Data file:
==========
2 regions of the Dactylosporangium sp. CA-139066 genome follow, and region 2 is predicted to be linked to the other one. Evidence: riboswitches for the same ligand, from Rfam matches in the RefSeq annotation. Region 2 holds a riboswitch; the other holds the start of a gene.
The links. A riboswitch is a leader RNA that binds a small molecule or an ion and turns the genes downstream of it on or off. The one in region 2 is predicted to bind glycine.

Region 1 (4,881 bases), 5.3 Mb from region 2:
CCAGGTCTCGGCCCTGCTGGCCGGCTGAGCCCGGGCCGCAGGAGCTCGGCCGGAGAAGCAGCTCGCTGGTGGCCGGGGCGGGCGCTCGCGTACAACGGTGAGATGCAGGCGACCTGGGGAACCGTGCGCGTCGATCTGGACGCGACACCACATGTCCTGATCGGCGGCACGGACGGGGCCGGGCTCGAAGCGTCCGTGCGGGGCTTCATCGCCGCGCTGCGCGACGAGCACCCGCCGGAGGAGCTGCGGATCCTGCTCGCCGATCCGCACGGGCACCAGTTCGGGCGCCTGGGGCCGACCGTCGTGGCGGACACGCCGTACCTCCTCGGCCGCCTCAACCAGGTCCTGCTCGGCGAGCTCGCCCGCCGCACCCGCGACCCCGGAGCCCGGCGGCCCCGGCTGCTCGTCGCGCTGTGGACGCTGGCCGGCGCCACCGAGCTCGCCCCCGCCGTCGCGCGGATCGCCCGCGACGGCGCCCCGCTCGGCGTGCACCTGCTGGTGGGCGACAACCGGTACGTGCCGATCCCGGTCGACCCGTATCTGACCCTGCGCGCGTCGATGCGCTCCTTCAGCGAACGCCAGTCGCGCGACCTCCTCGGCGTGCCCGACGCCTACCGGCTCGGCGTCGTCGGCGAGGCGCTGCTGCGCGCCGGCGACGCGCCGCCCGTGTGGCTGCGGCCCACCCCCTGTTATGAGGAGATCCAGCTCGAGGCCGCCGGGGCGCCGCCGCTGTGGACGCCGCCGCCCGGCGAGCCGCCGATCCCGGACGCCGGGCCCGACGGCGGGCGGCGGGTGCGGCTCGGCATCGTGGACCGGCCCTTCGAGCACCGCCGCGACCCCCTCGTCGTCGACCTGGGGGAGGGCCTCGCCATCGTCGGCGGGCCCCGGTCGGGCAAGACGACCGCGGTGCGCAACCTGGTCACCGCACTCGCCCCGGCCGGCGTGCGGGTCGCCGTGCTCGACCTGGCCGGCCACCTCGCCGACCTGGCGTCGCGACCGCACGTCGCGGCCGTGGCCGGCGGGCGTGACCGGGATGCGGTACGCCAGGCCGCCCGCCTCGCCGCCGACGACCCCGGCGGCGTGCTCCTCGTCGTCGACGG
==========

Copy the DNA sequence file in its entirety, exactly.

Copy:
2 regions of the Dactylosporangium sp. CA-139066 genome follow, and region 2 is predicted to be linked to the other one. Evidence: riboswitches for the same ligand, from Rfam matches in the RefSeq annotation. Region 2 holds a riboswitch; the other holds the start of a gene.
The links. A riboswitch is a leader RNA that binds a small molecule or an ion and turns the genes downstream of it on or off. The one in region 2 is predicted to bind glycine.

Region 1 (4,881 bases), 5.3 Mb from region 2:
CCAGGTCTCGGCCCTGCTGGCCGGCTGAGCCCGGGCCGCAGGAGCTCGGCCGGAGAAGCAGCTCGCTGGTGGCCGGGGCGGGCGCTCGCGTACAACGGTGAGATGCAGGCGACCTGGGGAACCGTGCGCGTCGATCTGGACGCGACACCACATGTCCTGATCGGCGGCACGGACGGGGCCGGGCTCGAAGCGTCCGTGCGGGGCTTCATCGCCGCGCTGCGCGACGAGCACCCGCCGGAGGAGCTGCGGATCCTGCTCGCCGATCCGCACGGGCACCAGTTCGGGCGCCTGGGGCCGACCGTCGTGGCGGACACGCCGTACCTCCTCGGCCGCCTCAACCAGGTCCTGCTCGGCGAGCTCGCCCGCCGCACCCGCGACCCCGGAGCCCGGCGGCCCCGGCTGCTCGTCGCGCTGTGGACGCTGGCCGGCGCCACCGAGCTCGCCCCCGCCGTCGCGCGGATCGCCCGCGACGGCGCCCCGCTCGGCGTGCACCTGCTGGTGGGCGACAACCGGTACGTGCCGATCCCGGTCGACCCGTATCTGACCCTGCGCGCGTCGATGCGCTCCTTCAGCGAACGCCAGTCGCGCGACCTCCTCGGCGTGCCCGACGCCTACCGGCTCGGCGTCGTCGGCGAGGCGCTGCTGCGCGCCGGCGACGCGCCGCCCGTGTGGCTGCGGCCCACCCCCTGTTATGAGGAGATCCAGCTCGAGGCCGCCGGGGCGCCGCCGCTGTGGACGCCGCCGCCCGGCGAGCCGCCGATCCCGGACGCCGGGCCCGACGGCGGGCGGCGGGTGCGGCTCGGCATCGTGGACCGGCCCTTCGAGCACCGCCGCGACCCCCTCGTCGTCGACCTGGGGGAGGGCCTCGCCATCGTCGGCGGGCCCCGGTCGGGCAAGACGACCGCGGTGCGCAACCTGGTCACCGCACTCGCCCCGGCCGGCGTGCGGGTCGCCGTGCTCGACCTGGCCGGCCACCTCGCCGACCTGGCGTCGCGACCGCACGTCGCGGCCGTGGCCGGCGGGCGTGACCGGGATGCGGTACGCCAGGCCGCCCGCCTCGCCGCCGACGACCCCGGCGGCGTGCTCCTCGTCGTCGACGG